Unfortunately, despite the best attempts, safety in this age of terrorism cannot be 100 percent guaranteed. Some of those directly affected by the explosions have already said they will probably never participate in another marathon because of what happened on Monday. We can certainly understand that sentiment; it may take years for these people to recover emotionally and/or physically from such a trauma. Many of those who were at Ground Zero on 9/11 still carry those scars.
However, we as a nation endured the attacks from 2001. Many things have changed since then, to be sure, but though we may grumble at the airport screenings and other high security measures, life eventually did return to some semblance of normal for most of us. People still fly in airplanes, the pentagon was repaired and a new memorial structure now takes the place of the Twin Towers in New York City.
We recovered then, and we will recover now. To do otherwise means the terrorists win.
[A sneak peek at tomorrow's editorial.]
It’s been about a month since the U.S. government failed to come to an agreement on our nation’s budget and we entered the sequester.
Notice anything different?
Writer Michael Tanner summed it up best in his tongue-in-cheek piece published this week by National Review Online: “Government spending had been cut, or at least the rate of growth had been slowed, yet everywhere I looked people were going about their daily lives as if nothing had happened. There has been no outbreak of diseases from tainted, uninspected meat. Airplanes have not fallen from the sky; indeed, they continue landing and taking off more or less on schedule. The American military is still conducting operations around the world, in countries both important and obscure. Al-Qaeda has not established the caliphate in Kabul, let alone New York. Mass starvation had been held at bay, for the time being.”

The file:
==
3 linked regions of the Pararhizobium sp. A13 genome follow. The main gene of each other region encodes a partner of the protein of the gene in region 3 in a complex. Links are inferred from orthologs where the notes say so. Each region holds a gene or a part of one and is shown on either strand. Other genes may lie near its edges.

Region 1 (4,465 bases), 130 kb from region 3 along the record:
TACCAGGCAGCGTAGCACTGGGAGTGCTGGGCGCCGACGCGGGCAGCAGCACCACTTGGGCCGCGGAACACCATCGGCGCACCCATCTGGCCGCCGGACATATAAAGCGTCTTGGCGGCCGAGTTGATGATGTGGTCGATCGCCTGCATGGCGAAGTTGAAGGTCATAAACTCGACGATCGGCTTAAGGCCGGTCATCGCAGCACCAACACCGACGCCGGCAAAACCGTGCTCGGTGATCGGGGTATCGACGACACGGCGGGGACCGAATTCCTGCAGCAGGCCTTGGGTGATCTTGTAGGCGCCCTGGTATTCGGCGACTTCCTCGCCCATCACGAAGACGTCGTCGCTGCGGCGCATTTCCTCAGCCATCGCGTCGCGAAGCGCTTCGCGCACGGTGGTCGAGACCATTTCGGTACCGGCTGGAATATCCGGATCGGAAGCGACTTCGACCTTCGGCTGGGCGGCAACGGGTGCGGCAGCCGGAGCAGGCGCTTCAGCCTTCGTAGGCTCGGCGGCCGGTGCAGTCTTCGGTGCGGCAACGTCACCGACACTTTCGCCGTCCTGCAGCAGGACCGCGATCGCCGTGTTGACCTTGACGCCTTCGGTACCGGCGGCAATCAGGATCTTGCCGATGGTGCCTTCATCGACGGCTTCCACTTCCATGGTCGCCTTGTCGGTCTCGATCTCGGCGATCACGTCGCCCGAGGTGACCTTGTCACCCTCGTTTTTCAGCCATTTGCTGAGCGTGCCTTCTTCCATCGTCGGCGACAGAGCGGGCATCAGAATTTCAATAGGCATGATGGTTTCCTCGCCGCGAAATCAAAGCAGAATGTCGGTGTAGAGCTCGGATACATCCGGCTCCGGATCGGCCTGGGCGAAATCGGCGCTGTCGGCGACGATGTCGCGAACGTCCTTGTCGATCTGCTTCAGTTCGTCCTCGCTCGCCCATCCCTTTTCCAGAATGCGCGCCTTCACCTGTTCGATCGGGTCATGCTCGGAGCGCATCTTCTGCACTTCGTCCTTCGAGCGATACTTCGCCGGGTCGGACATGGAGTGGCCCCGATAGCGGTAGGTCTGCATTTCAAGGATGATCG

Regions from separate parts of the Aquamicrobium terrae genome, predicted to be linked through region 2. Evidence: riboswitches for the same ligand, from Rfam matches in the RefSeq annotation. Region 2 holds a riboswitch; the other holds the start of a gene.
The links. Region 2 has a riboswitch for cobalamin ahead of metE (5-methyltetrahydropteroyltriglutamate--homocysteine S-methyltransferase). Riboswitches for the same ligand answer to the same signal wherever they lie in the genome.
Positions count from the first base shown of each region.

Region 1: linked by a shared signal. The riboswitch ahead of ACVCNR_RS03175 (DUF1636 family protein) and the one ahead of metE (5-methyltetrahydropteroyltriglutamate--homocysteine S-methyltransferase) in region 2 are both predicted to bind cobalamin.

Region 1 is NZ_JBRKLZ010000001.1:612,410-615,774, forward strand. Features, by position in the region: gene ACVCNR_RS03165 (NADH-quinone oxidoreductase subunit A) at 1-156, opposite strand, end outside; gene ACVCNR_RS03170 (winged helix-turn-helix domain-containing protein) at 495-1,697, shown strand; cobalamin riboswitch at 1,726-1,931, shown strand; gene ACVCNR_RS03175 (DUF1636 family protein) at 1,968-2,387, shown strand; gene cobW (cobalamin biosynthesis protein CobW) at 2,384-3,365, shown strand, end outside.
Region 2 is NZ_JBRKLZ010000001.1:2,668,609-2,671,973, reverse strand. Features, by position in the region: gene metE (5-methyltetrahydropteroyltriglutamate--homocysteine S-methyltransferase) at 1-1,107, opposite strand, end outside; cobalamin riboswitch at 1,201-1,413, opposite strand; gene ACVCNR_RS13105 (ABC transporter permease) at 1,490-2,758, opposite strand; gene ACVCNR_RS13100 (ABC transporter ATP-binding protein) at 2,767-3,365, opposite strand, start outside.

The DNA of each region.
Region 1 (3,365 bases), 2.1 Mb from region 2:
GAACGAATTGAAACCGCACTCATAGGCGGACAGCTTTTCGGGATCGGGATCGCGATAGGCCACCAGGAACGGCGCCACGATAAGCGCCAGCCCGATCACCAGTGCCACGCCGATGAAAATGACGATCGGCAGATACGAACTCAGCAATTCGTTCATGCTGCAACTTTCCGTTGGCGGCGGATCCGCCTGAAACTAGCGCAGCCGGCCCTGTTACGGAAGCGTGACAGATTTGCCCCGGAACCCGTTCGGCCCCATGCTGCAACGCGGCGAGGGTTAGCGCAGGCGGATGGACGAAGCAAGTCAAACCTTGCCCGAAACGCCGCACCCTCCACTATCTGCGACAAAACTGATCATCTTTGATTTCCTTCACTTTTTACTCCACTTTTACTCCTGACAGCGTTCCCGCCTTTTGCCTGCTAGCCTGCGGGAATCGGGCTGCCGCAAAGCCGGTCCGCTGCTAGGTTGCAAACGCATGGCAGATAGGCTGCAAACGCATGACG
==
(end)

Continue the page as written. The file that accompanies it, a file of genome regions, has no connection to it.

In reality, the changes have been smaller, more subtle. Some federal agencies have gone through belt tightening. White House tours have been cancelled. Defense department furloughs will happen at some point.
Which is not to say we should continue down this path for any length of time. Cuts to national health and human services will begin to trickle down to the local level. Not to mention that many of the much-discussed cuts will come in future years, even though they’re counted toward this current budget. (You know how tricky economics can be.)
But while all this talk of doom and gloom may, for the moment, appears more like much ado about nothing, consider this headline from D.C. news outlet The Hill: “Sequester axe falls in Washington -- but not on lawmaker salaries.”
“Hundreds of thousands of federal employees will take a pay cut because of this year's $85 billion in automatic spending cuts, including about 750,000 at the Pentagon alone,” writes Pete Kasperowicz in the April 2 report. “Air traffic control towers are being closed, unemployment benefits are being reduced ... Congressional offices ... (have) had to reduce office budgets, and some members have said they may have to lay off staff.”
The kicker? Lawmakers themselves won't take a pay cut because member pay is completely exempted from the sequester.
This is due to a Reagan-era law -- the 1985 Gramm-Rudman-Hollings Balanced Budget Act -- which “exempted some programs from the sequester, including elements of Social Security, interest on the debt and federal Pell grants.”
Also included? Lawmakers’ salaries as well as that of the president.
Look, we take this topic seriously. But much like it has in the past, Washington seems to have cried wolf over the immediate impact these types of fiscal “emergencies” create on the nation. That said, there is a saying that if you aren’t directly affected by a trauma, you’ll be less inclined to work hard toward a solution.